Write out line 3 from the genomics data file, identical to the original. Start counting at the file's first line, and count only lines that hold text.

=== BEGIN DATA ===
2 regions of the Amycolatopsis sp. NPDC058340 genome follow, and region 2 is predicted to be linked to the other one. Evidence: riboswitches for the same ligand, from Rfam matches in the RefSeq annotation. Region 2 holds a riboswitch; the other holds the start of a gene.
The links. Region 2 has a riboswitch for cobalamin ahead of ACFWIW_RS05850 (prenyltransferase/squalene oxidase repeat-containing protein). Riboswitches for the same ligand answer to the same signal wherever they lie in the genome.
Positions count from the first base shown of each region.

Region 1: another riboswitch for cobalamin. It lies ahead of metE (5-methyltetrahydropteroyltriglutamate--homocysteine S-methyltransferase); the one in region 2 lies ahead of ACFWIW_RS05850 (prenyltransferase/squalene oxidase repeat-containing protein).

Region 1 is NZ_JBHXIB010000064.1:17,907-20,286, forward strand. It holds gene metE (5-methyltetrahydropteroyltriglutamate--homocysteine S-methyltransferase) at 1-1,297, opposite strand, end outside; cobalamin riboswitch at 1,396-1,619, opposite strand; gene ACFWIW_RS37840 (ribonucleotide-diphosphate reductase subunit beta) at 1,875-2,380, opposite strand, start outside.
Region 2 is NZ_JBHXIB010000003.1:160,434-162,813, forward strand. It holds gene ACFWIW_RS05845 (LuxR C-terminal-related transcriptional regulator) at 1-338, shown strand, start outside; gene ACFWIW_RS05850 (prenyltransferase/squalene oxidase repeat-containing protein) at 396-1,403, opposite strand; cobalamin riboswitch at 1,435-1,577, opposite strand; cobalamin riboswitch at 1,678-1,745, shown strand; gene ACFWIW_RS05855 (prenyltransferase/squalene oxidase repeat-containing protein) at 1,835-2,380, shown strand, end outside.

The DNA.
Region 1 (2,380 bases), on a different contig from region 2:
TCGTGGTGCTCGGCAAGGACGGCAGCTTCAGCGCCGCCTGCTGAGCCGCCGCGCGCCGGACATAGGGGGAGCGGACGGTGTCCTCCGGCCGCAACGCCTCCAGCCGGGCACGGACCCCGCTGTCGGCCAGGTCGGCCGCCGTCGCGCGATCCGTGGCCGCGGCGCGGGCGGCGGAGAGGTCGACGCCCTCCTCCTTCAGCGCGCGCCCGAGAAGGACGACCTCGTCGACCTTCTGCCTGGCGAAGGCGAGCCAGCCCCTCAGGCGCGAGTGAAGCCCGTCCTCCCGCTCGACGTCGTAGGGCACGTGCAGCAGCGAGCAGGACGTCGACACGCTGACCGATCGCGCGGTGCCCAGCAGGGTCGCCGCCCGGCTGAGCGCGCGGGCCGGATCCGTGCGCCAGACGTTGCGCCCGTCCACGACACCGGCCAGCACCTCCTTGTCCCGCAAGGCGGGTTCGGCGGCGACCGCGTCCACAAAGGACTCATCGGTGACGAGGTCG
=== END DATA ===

Positions count from the first base shown of each region.